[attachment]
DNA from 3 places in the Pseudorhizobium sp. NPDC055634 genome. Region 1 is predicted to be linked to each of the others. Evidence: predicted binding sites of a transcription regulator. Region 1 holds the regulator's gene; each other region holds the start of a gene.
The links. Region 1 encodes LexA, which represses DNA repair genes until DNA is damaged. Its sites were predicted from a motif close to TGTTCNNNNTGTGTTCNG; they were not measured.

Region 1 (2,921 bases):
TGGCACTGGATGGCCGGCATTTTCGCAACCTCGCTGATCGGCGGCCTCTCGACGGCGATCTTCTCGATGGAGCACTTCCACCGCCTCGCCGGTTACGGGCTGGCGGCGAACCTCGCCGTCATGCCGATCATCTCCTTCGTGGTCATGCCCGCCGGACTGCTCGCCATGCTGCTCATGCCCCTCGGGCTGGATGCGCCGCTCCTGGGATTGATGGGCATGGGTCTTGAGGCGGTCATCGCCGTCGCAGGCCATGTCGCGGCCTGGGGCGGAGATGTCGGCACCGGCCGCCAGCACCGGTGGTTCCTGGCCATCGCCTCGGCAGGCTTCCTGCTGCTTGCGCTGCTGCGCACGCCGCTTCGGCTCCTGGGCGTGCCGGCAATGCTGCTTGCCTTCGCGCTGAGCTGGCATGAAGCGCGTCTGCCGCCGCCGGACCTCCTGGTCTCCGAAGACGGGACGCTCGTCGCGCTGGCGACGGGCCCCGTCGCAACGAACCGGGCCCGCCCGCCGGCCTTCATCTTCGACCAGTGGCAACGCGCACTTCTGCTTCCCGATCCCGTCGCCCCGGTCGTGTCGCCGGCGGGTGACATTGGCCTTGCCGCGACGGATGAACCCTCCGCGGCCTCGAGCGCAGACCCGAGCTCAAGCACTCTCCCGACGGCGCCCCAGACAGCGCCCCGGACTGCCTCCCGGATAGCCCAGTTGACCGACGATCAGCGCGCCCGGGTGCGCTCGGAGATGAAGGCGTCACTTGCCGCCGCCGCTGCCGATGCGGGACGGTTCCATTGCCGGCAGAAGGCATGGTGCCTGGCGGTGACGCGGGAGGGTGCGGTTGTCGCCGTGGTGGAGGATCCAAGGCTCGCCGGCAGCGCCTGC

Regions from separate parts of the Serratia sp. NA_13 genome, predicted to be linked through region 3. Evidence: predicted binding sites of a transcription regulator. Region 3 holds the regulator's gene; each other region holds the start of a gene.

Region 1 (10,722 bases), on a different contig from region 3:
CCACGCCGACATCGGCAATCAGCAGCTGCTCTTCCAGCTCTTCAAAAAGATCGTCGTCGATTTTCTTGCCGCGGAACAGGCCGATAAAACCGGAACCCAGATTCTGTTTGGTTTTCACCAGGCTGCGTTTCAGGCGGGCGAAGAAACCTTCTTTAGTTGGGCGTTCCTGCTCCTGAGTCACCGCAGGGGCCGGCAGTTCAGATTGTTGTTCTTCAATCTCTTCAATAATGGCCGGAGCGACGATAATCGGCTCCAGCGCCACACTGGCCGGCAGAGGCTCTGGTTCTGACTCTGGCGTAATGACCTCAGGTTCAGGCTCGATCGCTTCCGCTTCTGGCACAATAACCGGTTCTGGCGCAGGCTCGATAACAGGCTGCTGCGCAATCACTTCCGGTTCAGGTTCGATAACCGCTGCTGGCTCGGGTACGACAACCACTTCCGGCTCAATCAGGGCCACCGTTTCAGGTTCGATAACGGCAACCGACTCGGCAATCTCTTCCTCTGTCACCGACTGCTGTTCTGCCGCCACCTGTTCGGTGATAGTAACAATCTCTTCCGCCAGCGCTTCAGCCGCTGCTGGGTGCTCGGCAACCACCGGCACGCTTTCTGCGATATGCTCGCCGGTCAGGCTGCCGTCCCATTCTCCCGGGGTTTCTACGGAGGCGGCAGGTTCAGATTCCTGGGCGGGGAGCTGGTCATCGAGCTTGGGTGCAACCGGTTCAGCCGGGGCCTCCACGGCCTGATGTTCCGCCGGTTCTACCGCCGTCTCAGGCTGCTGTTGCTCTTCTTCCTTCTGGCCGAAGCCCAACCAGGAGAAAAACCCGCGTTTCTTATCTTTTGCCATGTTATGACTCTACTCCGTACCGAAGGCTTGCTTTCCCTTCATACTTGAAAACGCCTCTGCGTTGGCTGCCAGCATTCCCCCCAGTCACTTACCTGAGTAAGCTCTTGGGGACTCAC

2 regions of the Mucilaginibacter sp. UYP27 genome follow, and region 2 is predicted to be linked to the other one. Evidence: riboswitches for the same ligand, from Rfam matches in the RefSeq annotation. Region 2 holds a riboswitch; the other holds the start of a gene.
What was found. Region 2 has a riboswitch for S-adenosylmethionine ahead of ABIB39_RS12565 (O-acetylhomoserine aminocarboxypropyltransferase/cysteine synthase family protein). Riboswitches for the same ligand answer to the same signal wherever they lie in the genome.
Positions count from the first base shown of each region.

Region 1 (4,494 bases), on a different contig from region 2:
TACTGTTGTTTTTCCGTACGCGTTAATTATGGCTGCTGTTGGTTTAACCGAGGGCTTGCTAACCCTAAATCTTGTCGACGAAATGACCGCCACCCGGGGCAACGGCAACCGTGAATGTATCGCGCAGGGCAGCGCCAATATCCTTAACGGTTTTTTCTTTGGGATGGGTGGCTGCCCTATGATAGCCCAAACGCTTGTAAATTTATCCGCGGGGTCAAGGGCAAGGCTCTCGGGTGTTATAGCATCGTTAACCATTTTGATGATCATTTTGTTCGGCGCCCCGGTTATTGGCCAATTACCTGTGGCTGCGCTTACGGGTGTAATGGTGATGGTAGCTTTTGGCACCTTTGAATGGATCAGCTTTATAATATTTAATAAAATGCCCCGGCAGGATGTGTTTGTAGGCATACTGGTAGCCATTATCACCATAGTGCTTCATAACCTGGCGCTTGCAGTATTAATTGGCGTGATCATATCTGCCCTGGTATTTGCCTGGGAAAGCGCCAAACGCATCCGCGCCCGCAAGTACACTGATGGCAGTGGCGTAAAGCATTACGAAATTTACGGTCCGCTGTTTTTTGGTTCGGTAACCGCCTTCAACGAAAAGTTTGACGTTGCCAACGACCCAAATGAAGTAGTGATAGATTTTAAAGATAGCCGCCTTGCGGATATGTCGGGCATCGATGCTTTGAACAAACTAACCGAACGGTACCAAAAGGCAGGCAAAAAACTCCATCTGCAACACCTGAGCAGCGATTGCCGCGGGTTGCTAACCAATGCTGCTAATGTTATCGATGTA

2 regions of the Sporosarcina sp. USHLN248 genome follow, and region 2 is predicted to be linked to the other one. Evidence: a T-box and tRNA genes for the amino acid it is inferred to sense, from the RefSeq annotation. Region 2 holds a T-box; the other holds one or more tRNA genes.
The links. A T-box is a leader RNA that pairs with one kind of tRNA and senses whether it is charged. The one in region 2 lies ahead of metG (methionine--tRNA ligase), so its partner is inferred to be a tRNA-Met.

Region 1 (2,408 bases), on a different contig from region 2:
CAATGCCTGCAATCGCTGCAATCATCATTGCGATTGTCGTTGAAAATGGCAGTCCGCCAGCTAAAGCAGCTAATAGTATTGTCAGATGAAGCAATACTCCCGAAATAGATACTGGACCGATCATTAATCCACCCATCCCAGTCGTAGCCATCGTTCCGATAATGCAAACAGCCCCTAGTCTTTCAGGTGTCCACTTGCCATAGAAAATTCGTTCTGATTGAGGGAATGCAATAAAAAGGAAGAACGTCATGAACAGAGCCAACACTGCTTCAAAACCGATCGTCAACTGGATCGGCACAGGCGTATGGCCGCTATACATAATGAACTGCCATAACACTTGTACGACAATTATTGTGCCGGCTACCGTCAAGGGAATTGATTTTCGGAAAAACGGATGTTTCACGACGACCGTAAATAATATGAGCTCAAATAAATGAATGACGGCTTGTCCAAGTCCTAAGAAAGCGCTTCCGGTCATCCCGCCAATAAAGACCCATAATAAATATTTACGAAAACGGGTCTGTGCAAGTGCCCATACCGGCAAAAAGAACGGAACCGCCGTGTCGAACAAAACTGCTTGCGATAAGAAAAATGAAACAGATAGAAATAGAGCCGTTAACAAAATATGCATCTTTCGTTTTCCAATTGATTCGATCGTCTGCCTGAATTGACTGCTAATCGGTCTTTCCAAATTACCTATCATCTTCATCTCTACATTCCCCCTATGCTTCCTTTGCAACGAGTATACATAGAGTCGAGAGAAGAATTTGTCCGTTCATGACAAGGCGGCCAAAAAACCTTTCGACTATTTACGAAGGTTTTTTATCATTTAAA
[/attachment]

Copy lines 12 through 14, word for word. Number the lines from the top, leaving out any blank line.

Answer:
TACTGTTGTTTTTCCGTACGCGTTAATTATGGCTGCTGTTGGTTTAACCGAGGGCTTGCTAACCCTAAATCTTGTCGACGAAATGACCGCCACCCGGGGCAACGGCAACCGTGAATGTATCGCGCAGGGCAGCGCCAATATCCTTAACGGTTTTTTCTTTGGGATGGGTGGCTGCCCTATGATAGCCCAAACGCTTGTAAATTTATCCGCGGGGTCAAGGGCAAGGCTCTCGGGTGTTATAGCATCGTTAACCATTTTGATGATCATTTTGTTCGGCGCCCCGGTTATTGGCCAATTACCTGTGGCTGCGCTTACGGGTGTAATGGTGATGGTAGCTTTTGGCACCTTTGAATGGATCAGCTTTATAATATTTAATAAAATGCCCCGGCAGGATGTGTTTGTAGGCATACTGGTAGCCATTATCACCATAGTGCTTCATAACCTGGCGCTTGCAGTATTAATTGGCGTGATCATATCTGCCCTGGTATTTGCCTGGGAAAGCGCCAAACGCATCCGCGCCCGCAAGTACACTGATGGCAGTGGCGTAAAGCATTACGAAATTTACGGTCCGCTGTTTTTTGGTTCGGTAACCGCCTTCAACGAAAAGTTTGACGTTGCCAACGACCCAAATGAAGTAGTGATAGATTTTAAAGATAGCCGCCTTGCGGATATGTCGGGCATCGATGCTTTGAACAAACTAACCGAACGGTACCAAAAGGCAGGCAAAAAACTCCATCTGCAACACCTGAGCAGCGATTGCCGCGGGTTGCTAACCAATGCTGCTAATGTTATCGATGTA

2 regions of the Sporosarcina sp. USHLN248 genome follow, and region 2 is predicted to be linked to the other one. Evidence: a T-box and tRNA genes for the amino acid it is inferred to sense, from the RefSeq annotation. Region 2 holds a T-box; the other holds one or more tRNA genes.
The links. A T-box is a leader RNA that pairs with one kind of tRNA and senses whether it is charged. The one in region 2 lies ahead of metG (methionine--tRNA ligase), so its partner is inferred to be a tRNA-Met.